I reminisced about those wonderful years as I carefully unpacked my "grown up" ornaments today.  My tree is small now, with tiny white lights and Victorian ornaments in tones of ivory and mauve, and lovely fabric ribbons cascading from the top.  My collection of St. Nicholas figurines graces the sideboard; a small group of delicate angels resides on the tea cart, tiny birds snuggle into the greenery, and miniature frames holding baby pictures of my children and grandchildren hang from delicate ribbons on the tree. 

While I loved those chaotic family Christmases, today I find much peace and contentment as I sit quietly and savor the beauty around me -- the greenery, the tiny lights, the candles, the music.  I am glad that I labored this morning with the many trips up and down the stairs and the careful placing of greenery and decorations.  My home is filled with the warmth, the beauty, and the spirit of Christmas, and I am content to sit here alone and savor it all --

Sunday, November 18, 2012

Heart of Home

My library nook
For years I have sought to determine the elements that elevate a house from a mere building to a home.  As a child when I visited school friends and relatives, I was drawn to certain houses much more than others.  In retrospect, I realize that the homes that spoke to me were the ones that felt warm and welcoming to a child.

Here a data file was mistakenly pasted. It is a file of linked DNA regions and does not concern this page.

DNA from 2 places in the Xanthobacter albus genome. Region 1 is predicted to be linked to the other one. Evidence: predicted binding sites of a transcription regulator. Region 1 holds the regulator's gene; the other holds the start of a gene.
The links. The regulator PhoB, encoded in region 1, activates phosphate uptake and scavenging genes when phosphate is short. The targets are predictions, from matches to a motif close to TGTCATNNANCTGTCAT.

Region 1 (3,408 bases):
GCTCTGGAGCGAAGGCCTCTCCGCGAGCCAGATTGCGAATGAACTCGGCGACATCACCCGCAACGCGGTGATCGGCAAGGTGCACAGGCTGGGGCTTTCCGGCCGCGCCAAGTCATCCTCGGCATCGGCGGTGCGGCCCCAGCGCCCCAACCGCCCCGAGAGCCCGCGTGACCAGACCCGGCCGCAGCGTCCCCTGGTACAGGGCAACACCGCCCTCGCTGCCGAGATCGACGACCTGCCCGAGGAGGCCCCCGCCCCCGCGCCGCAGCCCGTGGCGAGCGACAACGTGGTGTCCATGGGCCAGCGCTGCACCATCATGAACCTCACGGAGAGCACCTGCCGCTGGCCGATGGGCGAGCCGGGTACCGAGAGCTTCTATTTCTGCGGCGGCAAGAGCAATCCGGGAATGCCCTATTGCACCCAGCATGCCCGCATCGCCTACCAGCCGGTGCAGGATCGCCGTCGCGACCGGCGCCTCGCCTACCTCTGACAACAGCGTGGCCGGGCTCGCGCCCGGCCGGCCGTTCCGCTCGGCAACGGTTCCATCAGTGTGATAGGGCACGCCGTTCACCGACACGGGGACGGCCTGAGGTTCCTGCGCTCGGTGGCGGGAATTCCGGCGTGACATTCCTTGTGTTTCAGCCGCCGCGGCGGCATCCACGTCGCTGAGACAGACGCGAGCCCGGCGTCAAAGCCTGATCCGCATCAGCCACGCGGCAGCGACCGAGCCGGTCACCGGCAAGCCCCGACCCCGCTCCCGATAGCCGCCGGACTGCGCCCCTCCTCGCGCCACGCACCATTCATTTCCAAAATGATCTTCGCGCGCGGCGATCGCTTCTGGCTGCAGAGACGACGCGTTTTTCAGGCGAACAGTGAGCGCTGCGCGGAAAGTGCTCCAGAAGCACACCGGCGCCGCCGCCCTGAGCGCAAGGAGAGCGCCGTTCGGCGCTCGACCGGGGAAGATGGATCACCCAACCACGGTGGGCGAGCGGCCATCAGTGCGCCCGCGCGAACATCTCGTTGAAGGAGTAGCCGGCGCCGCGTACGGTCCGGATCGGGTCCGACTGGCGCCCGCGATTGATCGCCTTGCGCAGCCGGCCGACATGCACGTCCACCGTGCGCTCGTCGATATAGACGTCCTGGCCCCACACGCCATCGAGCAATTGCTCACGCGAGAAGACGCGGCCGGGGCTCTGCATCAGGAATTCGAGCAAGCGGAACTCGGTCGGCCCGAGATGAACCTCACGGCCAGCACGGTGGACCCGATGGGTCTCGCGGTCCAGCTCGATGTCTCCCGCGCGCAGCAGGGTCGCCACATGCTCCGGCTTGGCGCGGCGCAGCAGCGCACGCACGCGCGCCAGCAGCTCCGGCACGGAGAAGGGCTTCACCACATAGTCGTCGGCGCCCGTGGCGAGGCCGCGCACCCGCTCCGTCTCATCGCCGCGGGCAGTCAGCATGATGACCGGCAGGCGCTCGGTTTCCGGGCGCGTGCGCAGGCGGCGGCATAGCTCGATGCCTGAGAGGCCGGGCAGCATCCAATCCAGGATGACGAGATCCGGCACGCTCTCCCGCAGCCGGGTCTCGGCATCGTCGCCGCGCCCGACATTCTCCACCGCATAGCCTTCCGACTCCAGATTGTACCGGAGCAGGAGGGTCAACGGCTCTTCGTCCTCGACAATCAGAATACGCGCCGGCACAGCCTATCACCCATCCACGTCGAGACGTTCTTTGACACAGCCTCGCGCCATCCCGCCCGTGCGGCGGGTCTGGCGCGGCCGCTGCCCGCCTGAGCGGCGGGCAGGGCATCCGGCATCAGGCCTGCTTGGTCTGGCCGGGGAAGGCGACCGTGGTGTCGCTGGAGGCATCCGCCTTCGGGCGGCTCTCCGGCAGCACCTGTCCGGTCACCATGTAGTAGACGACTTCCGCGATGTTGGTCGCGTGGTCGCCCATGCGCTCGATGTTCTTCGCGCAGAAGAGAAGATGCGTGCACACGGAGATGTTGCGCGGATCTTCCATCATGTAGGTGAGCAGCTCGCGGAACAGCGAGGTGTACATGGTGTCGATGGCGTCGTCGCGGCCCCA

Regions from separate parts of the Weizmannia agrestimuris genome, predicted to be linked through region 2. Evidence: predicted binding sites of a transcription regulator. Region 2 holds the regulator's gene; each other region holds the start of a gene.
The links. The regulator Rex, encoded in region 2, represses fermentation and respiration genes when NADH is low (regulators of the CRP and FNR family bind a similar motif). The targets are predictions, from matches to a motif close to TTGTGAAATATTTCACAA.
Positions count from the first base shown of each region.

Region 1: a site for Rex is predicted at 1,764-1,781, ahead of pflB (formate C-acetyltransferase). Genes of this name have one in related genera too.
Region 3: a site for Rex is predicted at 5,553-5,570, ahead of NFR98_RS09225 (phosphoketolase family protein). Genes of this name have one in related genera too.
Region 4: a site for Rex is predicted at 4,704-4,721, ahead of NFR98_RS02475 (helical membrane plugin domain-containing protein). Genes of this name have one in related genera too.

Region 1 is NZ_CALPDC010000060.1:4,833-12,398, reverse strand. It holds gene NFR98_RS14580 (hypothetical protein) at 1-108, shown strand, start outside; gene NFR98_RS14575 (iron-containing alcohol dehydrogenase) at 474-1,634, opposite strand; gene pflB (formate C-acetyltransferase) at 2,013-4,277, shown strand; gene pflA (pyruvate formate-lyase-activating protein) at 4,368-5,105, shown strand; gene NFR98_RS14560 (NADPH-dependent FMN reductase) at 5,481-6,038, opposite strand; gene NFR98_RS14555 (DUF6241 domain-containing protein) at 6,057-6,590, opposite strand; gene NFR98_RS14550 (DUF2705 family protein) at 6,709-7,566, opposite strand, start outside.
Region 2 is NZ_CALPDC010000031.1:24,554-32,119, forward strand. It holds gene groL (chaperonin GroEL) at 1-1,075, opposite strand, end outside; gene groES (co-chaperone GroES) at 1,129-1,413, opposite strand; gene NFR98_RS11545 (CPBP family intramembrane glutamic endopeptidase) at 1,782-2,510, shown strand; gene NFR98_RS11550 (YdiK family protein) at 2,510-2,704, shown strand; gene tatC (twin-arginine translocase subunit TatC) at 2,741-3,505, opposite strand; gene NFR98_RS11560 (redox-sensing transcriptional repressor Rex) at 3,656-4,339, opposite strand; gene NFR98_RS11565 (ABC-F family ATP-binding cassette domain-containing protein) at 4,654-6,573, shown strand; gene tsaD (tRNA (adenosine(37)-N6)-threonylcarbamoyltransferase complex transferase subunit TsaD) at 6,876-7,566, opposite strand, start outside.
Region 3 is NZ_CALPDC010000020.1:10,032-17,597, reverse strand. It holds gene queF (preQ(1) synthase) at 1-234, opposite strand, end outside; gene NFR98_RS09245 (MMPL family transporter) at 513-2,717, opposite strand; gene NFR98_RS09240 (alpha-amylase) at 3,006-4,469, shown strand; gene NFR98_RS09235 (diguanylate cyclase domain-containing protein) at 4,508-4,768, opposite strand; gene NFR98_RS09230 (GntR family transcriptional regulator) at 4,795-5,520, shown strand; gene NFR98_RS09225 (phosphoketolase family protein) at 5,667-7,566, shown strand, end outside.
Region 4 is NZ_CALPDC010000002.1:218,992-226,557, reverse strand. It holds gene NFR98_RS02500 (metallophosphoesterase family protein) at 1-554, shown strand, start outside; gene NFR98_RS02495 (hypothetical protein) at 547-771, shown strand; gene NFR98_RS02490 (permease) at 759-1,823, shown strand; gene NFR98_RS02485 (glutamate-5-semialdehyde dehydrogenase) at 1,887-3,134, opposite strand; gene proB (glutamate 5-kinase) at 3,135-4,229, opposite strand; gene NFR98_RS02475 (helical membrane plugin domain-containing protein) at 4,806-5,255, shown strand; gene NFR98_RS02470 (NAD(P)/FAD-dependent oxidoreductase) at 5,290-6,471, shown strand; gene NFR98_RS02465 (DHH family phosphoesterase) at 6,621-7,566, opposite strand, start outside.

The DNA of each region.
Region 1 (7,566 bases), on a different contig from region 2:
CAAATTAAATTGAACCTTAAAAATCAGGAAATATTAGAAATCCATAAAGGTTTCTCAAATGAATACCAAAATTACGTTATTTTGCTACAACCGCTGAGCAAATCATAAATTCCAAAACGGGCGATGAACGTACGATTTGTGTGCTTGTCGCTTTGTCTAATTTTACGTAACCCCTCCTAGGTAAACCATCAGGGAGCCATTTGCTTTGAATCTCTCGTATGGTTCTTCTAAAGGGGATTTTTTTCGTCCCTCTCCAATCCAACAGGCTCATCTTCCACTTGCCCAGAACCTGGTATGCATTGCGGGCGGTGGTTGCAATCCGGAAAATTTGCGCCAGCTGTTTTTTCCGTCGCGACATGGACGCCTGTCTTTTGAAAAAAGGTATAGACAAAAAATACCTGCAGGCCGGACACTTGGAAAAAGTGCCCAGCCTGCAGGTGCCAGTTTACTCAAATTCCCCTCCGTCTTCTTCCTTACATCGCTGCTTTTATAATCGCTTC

As an adult, I have come to realize that there are many different opinions on homes.  Some people view their homes as a measure of their success -- they want new, upscale and large.  There are those who love the serene look of a pared down decor -- a few quality furnishings and accessories.  Ease of entertaining is a requirement for many -- an open, flowing floor plan.  Cozy log cabins are a popular choice.